Plans for affordable flats for rough sleepers approved despite concerns

Location of six proposed affordable rent flats

The six proposed flats have to be built by March - Credit: Google Street View

The proposal to turn land near a housing trust into affordable flats for rough sleepers has been approved by Norwich City Council, despite local opposition.  

Six one-bedroom flats will be built on land north of Lakenfields, close to Webster Court which houses people aged over 50 who have experienced homelessness. 

The plan was developed as part of the government’s Covid-19 response strategy to deal with rough sleepers, in conjunction with the Broadland housing association. 

The housing association has said it is proposing to offer the flats for affordable rent.  

Overhead view of the proposed site

The flats would be built north of Lakenfield - Credit: Google Maps

Maria Hammond, the case officer, told the council planning committee that the flats would be spread across three stories and offer three car parking spaces and bicycle storage.  

Ms Hammond said: "The government funding which has been made available for this project has a very short timescale associated with it. 

"And will actually require delivery of this project by the end of March this year." 

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In order to meet the tight timescale, the building will be modular construction.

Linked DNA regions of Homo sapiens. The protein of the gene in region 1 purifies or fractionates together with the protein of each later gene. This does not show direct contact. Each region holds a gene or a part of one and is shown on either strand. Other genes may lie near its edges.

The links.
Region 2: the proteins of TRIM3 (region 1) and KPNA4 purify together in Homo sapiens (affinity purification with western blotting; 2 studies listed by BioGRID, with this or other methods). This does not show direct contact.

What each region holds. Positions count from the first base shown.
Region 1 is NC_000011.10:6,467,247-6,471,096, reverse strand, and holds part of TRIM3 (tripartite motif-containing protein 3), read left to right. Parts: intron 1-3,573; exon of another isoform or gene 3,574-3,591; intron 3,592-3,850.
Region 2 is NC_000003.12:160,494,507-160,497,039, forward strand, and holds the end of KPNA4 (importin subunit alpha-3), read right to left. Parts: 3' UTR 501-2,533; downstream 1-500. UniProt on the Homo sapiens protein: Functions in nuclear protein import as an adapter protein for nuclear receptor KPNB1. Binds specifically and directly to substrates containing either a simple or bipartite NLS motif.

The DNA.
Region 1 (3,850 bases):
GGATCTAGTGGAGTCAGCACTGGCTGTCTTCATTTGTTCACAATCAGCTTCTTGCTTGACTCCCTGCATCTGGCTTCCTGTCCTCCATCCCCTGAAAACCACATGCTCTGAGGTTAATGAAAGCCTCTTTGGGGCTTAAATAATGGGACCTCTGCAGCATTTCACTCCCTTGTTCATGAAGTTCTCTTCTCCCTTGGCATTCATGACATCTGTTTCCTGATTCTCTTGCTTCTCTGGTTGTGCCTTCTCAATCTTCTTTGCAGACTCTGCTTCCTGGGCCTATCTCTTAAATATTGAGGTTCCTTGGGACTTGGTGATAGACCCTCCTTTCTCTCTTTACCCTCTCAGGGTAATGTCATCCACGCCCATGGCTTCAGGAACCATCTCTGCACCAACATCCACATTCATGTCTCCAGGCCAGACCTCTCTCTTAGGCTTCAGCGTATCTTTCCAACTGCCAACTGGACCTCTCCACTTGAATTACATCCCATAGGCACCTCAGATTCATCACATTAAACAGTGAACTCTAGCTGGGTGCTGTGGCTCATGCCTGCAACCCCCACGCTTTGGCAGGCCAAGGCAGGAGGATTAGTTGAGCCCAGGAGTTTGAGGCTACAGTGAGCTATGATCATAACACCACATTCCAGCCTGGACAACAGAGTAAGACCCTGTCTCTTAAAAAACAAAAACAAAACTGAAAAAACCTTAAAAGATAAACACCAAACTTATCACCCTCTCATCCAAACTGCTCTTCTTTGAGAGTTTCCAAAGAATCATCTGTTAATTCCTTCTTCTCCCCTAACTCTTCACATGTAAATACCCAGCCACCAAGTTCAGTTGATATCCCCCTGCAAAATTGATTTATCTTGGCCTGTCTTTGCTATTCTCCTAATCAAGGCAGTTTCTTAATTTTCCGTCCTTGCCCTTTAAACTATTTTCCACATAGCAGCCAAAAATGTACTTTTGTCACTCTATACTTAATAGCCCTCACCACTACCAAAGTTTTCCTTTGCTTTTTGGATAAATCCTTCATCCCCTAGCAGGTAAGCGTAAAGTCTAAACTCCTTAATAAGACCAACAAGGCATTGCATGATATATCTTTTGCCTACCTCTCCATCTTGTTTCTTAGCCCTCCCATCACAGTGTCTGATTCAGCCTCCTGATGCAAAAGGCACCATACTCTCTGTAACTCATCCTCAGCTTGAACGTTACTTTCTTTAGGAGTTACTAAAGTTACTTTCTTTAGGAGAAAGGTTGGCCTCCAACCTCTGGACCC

Five objections were made against the plans, with residents raising concerns about a lack of notice for the plans, the proposal being out of keeping with the surrounding area and the lack of attempts to make it an eco-build. 

One resident was concerned that ambulances frequently use the end of the street and describing parking the in area as “notoriously poor”. 

They said: “I support the building of affordable housing in and around Norwich, but six single bed apartments feels a little ambitious for what is basically a small car park.” 

Adding that it would be better to scale the development down to a two-storey build. 

At the planning meeting, councillor Ian Stutely said the area needed properties of this kind and praised modular buildings as an environmentally friendly way forward for house construction. 

Jane Sarmezey agreed: "I think it is a great initiative and let's hope we can get some people that are rough sleeping accommodated sooner rather than later." 

The proposal passed unanimously. 

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